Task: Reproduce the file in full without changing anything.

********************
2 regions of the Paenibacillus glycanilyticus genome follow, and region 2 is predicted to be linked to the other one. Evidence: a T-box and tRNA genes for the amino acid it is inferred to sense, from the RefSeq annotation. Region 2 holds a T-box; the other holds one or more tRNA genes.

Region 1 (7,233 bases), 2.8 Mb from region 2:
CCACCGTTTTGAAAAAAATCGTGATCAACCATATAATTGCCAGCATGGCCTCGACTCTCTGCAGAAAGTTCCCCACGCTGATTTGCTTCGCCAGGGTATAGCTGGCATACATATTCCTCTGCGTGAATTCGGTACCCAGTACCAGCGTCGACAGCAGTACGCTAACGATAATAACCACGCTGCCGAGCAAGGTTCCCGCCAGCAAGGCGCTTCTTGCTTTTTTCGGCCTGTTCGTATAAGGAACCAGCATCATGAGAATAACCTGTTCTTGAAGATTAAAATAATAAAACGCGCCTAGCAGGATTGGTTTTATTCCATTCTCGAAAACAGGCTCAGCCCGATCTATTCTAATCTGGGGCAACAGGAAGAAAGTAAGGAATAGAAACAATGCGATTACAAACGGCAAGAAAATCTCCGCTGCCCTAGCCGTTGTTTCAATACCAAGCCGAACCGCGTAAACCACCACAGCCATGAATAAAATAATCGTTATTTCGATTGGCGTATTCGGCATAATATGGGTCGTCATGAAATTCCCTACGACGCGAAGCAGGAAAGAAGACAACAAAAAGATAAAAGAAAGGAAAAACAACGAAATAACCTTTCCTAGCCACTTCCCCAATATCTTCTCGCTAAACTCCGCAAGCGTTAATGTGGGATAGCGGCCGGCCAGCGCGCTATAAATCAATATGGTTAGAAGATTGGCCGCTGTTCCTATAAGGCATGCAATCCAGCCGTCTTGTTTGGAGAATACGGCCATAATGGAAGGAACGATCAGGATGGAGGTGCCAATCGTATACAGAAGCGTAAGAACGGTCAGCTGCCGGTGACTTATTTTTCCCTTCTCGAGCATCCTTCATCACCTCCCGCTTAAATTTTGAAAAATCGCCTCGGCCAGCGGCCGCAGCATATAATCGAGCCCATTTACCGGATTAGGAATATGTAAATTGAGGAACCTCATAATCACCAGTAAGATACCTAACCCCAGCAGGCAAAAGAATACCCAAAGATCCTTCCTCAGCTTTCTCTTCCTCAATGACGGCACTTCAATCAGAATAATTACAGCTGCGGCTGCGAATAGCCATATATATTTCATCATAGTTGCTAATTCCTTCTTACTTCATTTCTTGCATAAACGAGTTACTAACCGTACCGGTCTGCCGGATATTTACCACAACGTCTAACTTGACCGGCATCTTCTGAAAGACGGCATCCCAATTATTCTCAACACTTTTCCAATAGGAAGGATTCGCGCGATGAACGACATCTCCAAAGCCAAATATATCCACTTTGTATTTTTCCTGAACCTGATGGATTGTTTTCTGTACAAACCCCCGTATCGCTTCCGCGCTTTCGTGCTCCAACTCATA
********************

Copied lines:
2 regions of the Paenibacillus glycanilyticus genome follow, and region 2 is predicted to be linked to the other one. Evidence: a T-box and tRNA genes for the amino acid it is inferred to sense, from the RefSeq annotation. Region 2 holds a T-box; the other holds one or more tRNA genes.

Region 1 (7,233 bases), 2.8 Mb from region 2:
CCACCGTTTTGAAAAAAATCGTGATCAACCATATAATTGCCAGCATGGCCTCGACTCTCTGCAGAAAGTTCCCCACGCTGATTTGCTTCGCCAGGGTATAGCTGGCATACATATTCCTCTGCGTGAATTCGGTACCCAGTACCAGCGTCGACAGCAGTACGCTAACGATAATAACCACGCTGCCGAGCAAGGTTCCCGCCAGCAAGGCGCTTCTTGCTTTTTTCGGCCTGTTCGTATAAGGAACCAGCATCATGAGAATAACCTGTTCTTGAAGATTAAAATAATAAAACGCGCCTAGCAGGATTGGTTTTATTCCATTCTCGAAAACAGGCTCAGCCCGATCTATTCTAATCTGGGGCAACAGGAAGAAAGTAAGGAATAGAAACAATGCGATTACAAACGGCAAGAAAATCTCCGCTGCCCTAGCCGTTGTTTCAATACCAAGCCGAACCGCGTAAACCACCACAGCCATGAATAAAATAATCGTTATTTCGATTGGCGTATTCGGCATAATATGGGTCGTCATGAAATTCCCTACGACGCGAAGCAGGAAAGAAGACAACAAAAAGATAAAAGAAAGGAAAAACAACGAAATAACCTTTCCTAGCCACTTCCCCAATATCTTCTCGCTAAACTCCGCAAGCGTTAATGTGGGATAGCGGCCGGCCAGCGCGCTATAAATCAATATGGTTAGAAGATTGGCCGCTGTTCCTATAAGGCATGCAATCCAGCCGTCTTGTTTGGAGAATACGGCCATAATGGAAGGAACGATCAGGATGGAGGTGCCAATCGTATACAGAAGCGTAAGAACGGTCAGCTGCCGGTGACTTATTTTTCCCTTCTCGAGCATCCTTCATCACCTCCCGCTTAAATTTTGAAAAATCGCCTCGGCCAGCGGCCGCAGCATATAATCGAGCCCATTTACCGGATTAGGAATATGTAAATTGAGGAACCTCATAATCACCAGTAAGATACCTAACCCCAGCAGGCAAAAGAATACCCAAAGATCCTTCCTCAGCTTTCTCTTCCTCAATGACGGCACTTCAATCAGAATAATTACAGCTGCGGCTGCGAATAGCCATATATATTTCATCATAGTTGCTAATTCCTTCTTACTTCATTTCTTGCATAAACGAGTTACTAACCGTACCGGTCTGCCGGATATTTACCACAACGTCTAACTTGACCGGCATCTTCTGAAAGACGGCATCCCAATTATTCTCAACACTTTTCCAATAGGAAGGATTCGCGCGATGAACGACATCTCCAAAGCCAAATATATCCACTTTGTATTTTTCCTGAACCTGATGGATTGTTTTCTGTACAAACCCCCGTATCGCTTCCGCGCTTTCGTGCTCCAACTCATA